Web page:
We all have our own reasons for visiting the parks. To see Old Faithful erupt. To gaze at the sunrise through Mesa Arch in Canyonlands National Park. To rise in the predawn darkness so we can stand atop Cadillac Mountain in Acadia National Park to be one of the first in the country to see the sunrise. To add to our birding life-list on the Anhinga Trail in Everglades National Park. To marvel at the snout of a glacier in Mount Rainier National Park. To be surrounded by colorful schools of blue tangs while snorkeling the reefs of Virgin Islands National Park. The reasons can be endless. And so it is with Luong in his photographic endeavors.

"I produced many images of the national parks because of the encyclopedic nature of the project," he noted. "Diversity as a whole, and within each park is what causes my fascination with those places. Only a project as comprehensive as the work I've been doing can try to do justice to that diversity."

With that answer in mind, perhaps this book should be viewed as only the most recent chapter in Luong's ongoing odyssey through the National Park System. Dayton Duncan used just that word, "odyssey," in his foreword to Treasured Lands.

"This book is his. It is the culimination of his own odyssey to do what I don't believe anyone else has done to date: chronical America's national parks -- every one of them, in considerable detail, using a large-format camera for the iconic shots, in an era of digital images taken from devices you can carry in your pocket," he wrote. "It is a chronicle of firsts and lasts -- it is the first time all 59 parks have been photographed with a large format-camera, and likely the last, as the world embraces digital. It will be a benchmark for future park lovers and historians, and ranks of his storied predecessors."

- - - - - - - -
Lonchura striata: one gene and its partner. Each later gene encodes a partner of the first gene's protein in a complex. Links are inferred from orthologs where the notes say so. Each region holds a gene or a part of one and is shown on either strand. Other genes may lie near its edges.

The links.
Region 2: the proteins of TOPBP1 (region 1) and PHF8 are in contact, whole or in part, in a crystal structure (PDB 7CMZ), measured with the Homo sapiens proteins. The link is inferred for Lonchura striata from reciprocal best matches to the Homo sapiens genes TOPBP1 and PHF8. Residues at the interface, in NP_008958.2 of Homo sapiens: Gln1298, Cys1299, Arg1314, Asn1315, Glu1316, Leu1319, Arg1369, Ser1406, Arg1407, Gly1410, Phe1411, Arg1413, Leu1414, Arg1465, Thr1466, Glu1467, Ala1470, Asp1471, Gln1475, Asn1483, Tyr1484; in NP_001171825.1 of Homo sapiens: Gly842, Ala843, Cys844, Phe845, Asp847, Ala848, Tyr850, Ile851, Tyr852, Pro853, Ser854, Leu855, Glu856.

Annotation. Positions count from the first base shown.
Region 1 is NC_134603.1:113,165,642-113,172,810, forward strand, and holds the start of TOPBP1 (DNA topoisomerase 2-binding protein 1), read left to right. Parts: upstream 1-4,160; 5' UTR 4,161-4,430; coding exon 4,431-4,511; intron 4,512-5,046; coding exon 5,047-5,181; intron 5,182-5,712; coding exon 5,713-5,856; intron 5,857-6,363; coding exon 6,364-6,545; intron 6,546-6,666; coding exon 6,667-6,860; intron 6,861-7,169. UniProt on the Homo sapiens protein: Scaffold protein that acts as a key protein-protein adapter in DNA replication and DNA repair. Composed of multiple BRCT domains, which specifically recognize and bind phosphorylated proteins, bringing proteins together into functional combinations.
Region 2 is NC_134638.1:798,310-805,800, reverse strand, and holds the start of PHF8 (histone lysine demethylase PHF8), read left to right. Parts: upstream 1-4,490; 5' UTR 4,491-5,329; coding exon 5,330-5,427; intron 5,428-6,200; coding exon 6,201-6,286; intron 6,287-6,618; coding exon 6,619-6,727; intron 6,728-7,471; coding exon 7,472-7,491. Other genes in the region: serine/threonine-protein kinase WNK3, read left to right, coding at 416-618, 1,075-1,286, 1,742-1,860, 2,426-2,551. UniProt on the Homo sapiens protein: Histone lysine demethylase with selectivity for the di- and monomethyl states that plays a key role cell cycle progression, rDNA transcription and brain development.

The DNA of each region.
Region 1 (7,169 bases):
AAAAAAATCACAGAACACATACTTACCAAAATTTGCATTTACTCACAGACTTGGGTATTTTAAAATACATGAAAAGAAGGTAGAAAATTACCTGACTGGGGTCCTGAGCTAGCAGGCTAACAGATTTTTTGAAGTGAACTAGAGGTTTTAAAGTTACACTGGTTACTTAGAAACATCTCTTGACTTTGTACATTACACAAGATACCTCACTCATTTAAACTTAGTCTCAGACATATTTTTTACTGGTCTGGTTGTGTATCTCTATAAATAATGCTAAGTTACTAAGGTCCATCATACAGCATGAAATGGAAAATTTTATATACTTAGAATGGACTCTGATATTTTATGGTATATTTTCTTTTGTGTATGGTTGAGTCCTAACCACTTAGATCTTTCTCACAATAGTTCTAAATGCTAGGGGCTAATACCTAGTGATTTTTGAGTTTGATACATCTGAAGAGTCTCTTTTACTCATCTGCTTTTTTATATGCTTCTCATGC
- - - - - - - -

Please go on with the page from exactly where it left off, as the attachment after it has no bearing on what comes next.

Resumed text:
Complementing the wondrous images are words that provide not only some history on each of the 59 parks, but also Luong's personal thoughts of many of the locations and, in some cases, the efforts he took to get a particular shot.

"Even when the reef is at a shallow depth, I've found scuba diving to be much more conducive to underwater photography than snorkeling," he wrote in explaining how he got images of reefs at Biscayne National Park. "Scuba diving enables you to go deep, so you absolutely need a strobe. I used one to light up the fish and coral because at depth everything looks blue otherwise."

Treasured Lands is a book that celebrates the National Park Service centennial, but it goes much beyond that anniversary. It captures the 59 "national parks" in their various moods in all seasons of the year, and is certain to lead you to add mightily to your to-do list in the parks.